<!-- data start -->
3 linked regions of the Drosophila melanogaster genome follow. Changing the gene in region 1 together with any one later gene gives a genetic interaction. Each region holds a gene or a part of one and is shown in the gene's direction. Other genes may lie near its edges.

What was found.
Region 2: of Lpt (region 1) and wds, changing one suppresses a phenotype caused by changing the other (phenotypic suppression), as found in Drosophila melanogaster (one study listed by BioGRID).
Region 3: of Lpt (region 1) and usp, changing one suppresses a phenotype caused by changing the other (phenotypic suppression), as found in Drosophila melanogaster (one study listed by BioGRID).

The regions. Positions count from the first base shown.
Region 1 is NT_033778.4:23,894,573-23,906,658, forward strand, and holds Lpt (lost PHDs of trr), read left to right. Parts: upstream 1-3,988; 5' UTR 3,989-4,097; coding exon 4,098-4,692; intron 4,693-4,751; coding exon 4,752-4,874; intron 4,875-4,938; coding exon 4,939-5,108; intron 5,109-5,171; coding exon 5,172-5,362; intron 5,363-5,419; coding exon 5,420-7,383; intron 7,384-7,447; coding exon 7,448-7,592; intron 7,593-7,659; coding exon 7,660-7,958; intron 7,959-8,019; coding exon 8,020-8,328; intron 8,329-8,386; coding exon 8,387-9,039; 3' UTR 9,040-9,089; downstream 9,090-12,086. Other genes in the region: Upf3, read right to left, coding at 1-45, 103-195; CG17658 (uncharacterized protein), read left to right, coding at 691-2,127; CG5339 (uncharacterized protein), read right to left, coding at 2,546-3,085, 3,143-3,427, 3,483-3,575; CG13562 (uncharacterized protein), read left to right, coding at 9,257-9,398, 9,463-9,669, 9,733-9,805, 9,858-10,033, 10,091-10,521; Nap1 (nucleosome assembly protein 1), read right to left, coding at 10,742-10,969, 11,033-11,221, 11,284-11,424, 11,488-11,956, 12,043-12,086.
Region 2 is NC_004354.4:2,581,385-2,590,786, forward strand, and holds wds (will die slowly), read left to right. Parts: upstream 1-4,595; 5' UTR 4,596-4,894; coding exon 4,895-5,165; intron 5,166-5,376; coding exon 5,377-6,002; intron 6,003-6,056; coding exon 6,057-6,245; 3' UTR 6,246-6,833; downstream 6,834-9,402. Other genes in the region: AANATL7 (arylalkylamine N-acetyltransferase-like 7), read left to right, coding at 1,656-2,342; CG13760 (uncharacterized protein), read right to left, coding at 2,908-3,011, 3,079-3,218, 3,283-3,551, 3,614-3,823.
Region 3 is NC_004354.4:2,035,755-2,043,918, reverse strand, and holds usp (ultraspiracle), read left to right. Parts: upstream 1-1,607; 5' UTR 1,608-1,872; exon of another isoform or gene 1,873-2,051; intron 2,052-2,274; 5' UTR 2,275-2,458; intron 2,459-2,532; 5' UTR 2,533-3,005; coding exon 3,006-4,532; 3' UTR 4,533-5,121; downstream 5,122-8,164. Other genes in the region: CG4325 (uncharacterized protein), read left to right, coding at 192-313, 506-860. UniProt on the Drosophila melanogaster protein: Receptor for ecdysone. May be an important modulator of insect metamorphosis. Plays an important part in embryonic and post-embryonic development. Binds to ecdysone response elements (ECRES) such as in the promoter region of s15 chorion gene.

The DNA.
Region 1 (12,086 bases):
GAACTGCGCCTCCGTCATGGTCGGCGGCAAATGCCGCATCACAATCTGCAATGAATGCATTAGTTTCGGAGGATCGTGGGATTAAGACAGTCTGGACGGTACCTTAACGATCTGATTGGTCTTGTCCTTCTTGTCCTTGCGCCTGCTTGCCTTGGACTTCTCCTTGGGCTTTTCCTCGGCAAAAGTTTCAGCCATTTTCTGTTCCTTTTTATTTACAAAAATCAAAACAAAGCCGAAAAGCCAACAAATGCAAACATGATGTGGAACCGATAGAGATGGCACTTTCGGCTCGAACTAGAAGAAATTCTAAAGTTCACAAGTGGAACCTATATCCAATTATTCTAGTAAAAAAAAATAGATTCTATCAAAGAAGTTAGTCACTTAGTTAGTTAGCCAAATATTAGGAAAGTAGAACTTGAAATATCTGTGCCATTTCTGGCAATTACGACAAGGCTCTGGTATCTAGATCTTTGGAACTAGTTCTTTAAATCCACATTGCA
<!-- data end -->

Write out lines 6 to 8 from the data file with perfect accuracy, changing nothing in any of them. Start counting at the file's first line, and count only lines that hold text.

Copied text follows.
Region 1 is NT_033778.4:23,894,573-23,906,658, forward strand, and holds Lpt (lost PHDs of trr), read left to right. Parts: upstream 1-3,988; 5' UTR 3,989-4,097; coding exon 4,098-4,692; intron 4,693-4,751; coding exon 4,752-4,874; intron 4,875-4,938; coding exon 4,939-5,108; intron 5,109-5,171; coding exon 5,172-5,362; intron 5,363-5,419; coding exon 5,420-7,383; intron 7,384-7,447; coding exon 7,448-7,592; intron 7,593-7,659; coding exon 7,660-7,958; intron 7,959-8,019; coding exon 8,020-8,328; intron 8,329-8,386; coding exon 8,387-9,039; 3' UTR 9,040-9,089; downstream 9,090-12,086. Other genes in the region: Upf3, read right to left, coding at 1-45, 103-195; CG17658 (uncharacterized protein), read left to right, coding at 691-2,127; CG5339 (uncharacterized protein), read right to left, coding at 2,546-3,085, 3,143-3,427, 3,483-3,575; CG13562 (uncharacterized protein), read left to right, coding at 9,257-9,398, 9,463-9,669, 9,733-9,805, 9,858-10,033, 10,091-10,521; Nap1 (nucleosome assembly protein 1), read right to left, coding at 10,742-10,969, 11,033-11,221, 11,284-11,424, 11,488-11,956, 12,043-12,086.
Region 2 is NC_004354.4:2,581,385-2,590,786, forward strand, and holds wds (will die slowly), read left to right. Parts: upstream 1-4,595; 5' UTR 4,596-4,894; coding exon 4,895-5,165; intron 5,166-5,376; coding exon 5,377-6,002; intron 6,003-6,056; coding exon 6,057-6,245; 3' UTR 6,246-6,833; downstream 6,834-9,402. Other genes in the region: AANATL7 (arylalkylamine N-acetyltransferase-like 7), read left to right, coding at 1,656-2,342; CG13760 (uncharacterized protein), read right to left, coding at 2,908-3,011, 3,079-3,218, 3,283-3,551, 3,614-3,823.
Region 3 is NC_004354.4:2,035,755-2,043,918, reverse strand, and holds usp (ultraspiracle), read left to right. Parts: upstream 1-1,607; 5' UTR 1,608-1,872; exon of another isoform or gene 1,873-2,051; intron 2,052-2,274; 5' UTR 2,275-2,458; intron 2,459-2,532; 5' UTR 2,533-3,005; coding exon 3,006-4,532; 3' UTR 4,533-5,121; downstream 5,122-8,164. Other genes in the region: CG4325 (uncharacterized protein), read left to right, coding at 192-313, 506-860. UniProt on the Drosophila melanogaster protein: Receptor for ecdysone. May be an important modulator of insect metamorphosis. Plays an important part in embryonic and post-embryonic development. Binds to ecdysone response elements (ECRES) such as in the promoter region of s15 chorion gene.